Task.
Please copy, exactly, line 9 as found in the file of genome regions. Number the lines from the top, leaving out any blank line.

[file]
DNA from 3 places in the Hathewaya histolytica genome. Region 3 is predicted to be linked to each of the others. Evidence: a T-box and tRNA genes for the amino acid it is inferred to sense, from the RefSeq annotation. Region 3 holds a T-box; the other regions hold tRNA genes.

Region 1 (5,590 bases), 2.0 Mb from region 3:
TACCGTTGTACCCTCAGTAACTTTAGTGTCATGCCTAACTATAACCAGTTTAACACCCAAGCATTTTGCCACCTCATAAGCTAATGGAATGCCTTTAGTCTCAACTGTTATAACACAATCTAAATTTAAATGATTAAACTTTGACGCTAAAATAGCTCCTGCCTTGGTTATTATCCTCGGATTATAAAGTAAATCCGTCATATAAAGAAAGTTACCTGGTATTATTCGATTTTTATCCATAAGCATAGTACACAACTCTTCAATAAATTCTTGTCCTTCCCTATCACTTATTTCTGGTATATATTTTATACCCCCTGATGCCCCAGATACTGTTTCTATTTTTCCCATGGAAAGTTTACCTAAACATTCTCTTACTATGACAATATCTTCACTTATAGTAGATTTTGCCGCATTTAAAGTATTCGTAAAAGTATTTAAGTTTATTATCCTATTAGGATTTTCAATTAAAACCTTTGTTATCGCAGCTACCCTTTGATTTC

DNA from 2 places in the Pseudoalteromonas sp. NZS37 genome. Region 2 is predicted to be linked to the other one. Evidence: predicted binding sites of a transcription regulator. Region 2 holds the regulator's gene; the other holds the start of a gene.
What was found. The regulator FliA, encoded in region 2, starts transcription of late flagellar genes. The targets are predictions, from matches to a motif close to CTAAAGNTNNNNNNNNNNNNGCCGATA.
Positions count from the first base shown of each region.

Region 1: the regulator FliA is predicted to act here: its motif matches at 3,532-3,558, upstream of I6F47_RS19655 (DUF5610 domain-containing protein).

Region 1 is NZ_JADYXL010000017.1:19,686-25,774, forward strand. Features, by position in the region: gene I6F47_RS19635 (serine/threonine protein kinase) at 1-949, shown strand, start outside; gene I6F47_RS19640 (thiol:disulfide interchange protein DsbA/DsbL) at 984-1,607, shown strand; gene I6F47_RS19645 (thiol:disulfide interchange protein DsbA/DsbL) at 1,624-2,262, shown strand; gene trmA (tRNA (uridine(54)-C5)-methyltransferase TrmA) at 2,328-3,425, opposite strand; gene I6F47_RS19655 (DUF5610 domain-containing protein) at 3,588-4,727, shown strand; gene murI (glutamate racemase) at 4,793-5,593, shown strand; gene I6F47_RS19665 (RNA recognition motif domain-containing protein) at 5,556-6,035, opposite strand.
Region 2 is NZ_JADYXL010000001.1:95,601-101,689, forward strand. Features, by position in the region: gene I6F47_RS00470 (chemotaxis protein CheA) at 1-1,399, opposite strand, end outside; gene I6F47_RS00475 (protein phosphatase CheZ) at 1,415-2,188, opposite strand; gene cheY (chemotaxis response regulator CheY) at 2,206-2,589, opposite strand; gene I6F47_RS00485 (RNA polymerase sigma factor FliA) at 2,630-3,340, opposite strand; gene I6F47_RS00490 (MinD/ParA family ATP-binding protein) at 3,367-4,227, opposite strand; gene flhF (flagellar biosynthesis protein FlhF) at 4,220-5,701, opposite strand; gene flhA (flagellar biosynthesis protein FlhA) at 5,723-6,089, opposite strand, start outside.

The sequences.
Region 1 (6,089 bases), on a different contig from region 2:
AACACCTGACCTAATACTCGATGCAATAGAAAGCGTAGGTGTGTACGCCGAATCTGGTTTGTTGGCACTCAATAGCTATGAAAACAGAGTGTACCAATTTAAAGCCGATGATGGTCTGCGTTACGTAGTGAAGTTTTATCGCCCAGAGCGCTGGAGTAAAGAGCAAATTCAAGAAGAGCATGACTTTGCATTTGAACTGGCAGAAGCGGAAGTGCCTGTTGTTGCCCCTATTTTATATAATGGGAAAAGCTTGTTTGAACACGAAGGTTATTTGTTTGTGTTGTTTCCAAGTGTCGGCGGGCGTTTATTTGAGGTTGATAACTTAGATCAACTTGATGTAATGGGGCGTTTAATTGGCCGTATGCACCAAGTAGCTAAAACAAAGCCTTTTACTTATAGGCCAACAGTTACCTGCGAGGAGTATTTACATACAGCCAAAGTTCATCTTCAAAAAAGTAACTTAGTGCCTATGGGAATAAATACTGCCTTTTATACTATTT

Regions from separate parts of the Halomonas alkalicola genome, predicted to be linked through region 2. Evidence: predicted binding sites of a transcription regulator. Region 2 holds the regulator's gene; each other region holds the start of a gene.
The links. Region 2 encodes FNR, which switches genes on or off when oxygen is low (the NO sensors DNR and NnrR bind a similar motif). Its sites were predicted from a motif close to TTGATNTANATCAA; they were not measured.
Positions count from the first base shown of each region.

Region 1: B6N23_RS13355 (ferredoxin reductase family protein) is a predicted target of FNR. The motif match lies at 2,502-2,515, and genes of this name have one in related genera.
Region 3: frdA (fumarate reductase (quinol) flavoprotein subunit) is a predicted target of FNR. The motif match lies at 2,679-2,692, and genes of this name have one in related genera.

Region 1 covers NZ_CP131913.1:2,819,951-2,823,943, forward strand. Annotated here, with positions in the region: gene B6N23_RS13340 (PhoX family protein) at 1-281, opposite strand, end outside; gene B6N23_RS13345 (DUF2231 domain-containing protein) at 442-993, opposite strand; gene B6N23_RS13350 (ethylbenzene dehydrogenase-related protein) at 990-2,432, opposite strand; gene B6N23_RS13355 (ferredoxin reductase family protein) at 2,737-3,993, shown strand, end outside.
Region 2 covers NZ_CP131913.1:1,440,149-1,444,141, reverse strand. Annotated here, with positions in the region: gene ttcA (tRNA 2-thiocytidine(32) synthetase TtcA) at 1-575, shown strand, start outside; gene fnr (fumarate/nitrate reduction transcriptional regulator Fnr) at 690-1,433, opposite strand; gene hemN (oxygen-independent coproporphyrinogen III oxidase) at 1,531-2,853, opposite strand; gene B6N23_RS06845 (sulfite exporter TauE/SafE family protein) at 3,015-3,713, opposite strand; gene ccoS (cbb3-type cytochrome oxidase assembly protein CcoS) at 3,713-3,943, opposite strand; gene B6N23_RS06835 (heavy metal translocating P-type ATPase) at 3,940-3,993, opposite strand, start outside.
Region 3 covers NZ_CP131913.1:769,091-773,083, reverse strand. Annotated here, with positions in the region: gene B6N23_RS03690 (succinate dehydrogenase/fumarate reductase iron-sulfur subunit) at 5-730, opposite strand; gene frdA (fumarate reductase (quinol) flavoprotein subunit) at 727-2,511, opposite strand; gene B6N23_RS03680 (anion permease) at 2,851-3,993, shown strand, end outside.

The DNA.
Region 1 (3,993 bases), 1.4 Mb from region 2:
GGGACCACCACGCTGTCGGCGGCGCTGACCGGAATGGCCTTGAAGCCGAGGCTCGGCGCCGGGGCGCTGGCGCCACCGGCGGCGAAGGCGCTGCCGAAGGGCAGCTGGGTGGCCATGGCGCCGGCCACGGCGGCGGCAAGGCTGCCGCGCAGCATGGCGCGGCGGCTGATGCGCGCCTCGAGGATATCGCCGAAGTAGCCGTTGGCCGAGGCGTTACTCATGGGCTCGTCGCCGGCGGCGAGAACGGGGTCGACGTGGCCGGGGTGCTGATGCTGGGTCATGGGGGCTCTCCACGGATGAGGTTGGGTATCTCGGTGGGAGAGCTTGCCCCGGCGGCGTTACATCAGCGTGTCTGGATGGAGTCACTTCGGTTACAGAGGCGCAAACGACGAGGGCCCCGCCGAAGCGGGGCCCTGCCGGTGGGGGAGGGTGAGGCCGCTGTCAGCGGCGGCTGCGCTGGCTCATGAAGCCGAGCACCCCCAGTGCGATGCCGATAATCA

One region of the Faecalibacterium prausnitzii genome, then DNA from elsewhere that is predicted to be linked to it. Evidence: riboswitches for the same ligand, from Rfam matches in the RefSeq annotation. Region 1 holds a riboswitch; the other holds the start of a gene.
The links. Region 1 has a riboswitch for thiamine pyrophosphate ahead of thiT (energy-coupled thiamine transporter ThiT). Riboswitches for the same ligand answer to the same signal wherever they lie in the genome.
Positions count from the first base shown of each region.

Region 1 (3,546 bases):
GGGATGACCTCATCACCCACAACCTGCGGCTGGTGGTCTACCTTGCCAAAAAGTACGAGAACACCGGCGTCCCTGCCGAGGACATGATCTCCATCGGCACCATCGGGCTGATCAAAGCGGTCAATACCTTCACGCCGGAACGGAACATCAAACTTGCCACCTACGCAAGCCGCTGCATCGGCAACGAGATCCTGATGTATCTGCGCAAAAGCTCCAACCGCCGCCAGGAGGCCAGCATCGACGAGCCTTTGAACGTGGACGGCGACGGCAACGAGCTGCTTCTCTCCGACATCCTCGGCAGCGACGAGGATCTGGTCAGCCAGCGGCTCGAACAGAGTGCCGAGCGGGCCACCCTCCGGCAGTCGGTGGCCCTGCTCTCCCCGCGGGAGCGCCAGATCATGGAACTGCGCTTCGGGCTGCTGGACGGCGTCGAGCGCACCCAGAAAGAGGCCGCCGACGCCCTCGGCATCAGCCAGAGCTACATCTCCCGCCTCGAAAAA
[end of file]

Region 2 is NZ_JADYXL010000001.1:95,601-101,689, forward strand. Features, by position in the region: gene I6F47_RS00470 (chemotaxis protein CheA) at 1-1,399, opposite strand, end outside; gene I6F47_RS00475 (protein phosphatase CheZ) at 1,415-2,188, opposite strand; gene cheY (chemotaxis response regulator CheY) at 2,206-2,589, opposite strand; gene I6F47_RS00485 (RNA polymerase sigma factor FliA) at 2,630-3,340, opposite strand; gene I6F47_RS00490 (MinD/ParA family ATP-binding protein) at 3,367-4,227, opposite strand; gene flhF (flagellar biosynthesis protein FlhF) at 4,220-5,701, opposite strand; gene flhA (flagellar biosynthesis protein FlhA) at 5,723-6,089, opposite strand, start outside.